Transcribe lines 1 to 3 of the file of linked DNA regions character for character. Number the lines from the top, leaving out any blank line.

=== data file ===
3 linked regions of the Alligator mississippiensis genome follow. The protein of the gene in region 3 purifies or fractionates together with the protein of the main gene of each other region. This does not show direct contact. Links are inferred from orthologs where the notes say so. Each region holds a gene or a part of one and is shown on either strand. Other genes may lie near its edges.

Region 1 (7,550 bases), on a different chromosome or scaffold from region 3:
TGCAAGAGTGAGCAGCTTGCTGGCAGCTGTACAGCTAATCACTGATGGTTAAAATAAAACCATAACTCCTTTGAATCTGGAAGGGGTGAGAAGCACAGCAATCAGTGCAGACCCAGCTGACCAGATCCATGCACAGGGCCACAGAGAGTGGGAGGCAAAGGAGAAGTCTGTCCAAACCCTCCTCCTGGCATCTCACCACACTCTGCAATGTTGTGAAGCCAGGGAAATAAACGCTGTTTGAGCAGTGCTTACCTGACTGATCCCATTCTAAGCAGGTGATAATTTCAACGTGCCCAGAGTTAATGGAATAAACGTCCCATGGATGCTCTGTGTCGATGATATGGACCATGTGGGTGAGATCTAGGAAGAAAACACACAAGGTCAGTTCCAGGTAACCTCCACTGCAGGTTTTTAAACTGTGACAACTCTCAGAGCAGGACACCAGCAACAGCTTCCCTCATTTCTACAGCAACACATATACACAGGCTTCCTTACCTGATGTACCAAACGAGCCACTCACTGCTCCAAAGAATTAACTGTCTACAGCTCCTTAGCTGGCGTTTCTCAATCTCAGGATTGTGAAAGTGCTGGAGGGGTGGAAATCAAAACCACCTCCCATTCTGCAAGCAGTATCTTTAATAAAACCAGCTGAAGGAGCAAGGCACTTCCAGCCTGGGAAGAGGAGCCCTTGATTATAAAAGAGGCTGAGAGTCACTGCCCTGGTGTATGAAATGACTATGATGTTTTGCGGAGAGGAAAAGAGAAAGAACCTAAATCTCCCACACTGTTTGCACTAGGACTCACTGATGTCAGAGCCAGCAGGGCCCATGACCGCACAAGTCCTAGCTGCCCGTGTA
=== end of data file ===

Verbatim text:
3 linked regions of the Alligator mississippiensis genome follow. The protein of the gene in region 3 purifies or fractionates together with the protein of the main gene of each other region. This does not show direct contact. Links are inferred from orthologs where the notes say so. Each region holds a gene or a part of one and is shown on either strand. Other genes may lie near its edges.

Region 1 (7,550 bases), on a different chromosome or scaffold from region 3:
TGCAAGAGTGAGCAGCTTGCTGGCAGCTGTACAGCTAATCACTGATGGTTAAAATAAAACCATAACTCCTTTGAATCTGGAAGGGGTGAGAAGCACAGCAATCAGTGCAGACCCAGCTGACCAGATCCATGCACAGGGCCACAGAGAGTGGGAGGCAAAGGAGAAGTCTGTCCAAACCCTCCTCCTGGCATCTCACCACACTCTGCAATGTTGTGAAGCCAGGGAAATAAACGCTGTTTGAGCAGTGCTTACCTGACTGATCCCATTCTAAGCAGGTGATAATTTCAACGTGCCCAGAGTTAATGGAATAAACGTCCCATGGATGCTCTGTGTCGATGATATGGACCATGTGGGTGAGATCTAGGAAGAAAACACACAAGGTCAGTTCCAGGTAACCTCCACTGCAGGTTTTTAAACTGTGACAACTCTCAGAGCAGGACACCAGCAACAGCTTCCCTCATTTCTACAGCAACACATATACACAGGCTTCCTTACCTGATGTACCAAACGAGCCACTCACTGCTCCAAAGAATTAACTGTCTACAGCTCCTTAGCTGGCGTTTCTCAATCTCAGGATTGTGAAAGTGCTGGAGGGGTGGAAATCAAAACCACCTCCCATTCTGCAAGCAGTATCTTTAATAAAACCAGCTGAAGGAGCAAGGCACTTCCAGCCTGGGAAGAGGAGCCCTTGATTATAAAAGAGGCTGAGAGTCACTGCCCTGGTGTATGAAATGACTATGATGTTTTGCGGAGAGGAAAAGAGAAAGAACCTAAATCTCCCACACTGTTTGCACTAGGACTCACTGATGTCAGAGCCAGCAGGGCCCATGACCGCACAAGTCCTAGCTGCCCGTGTA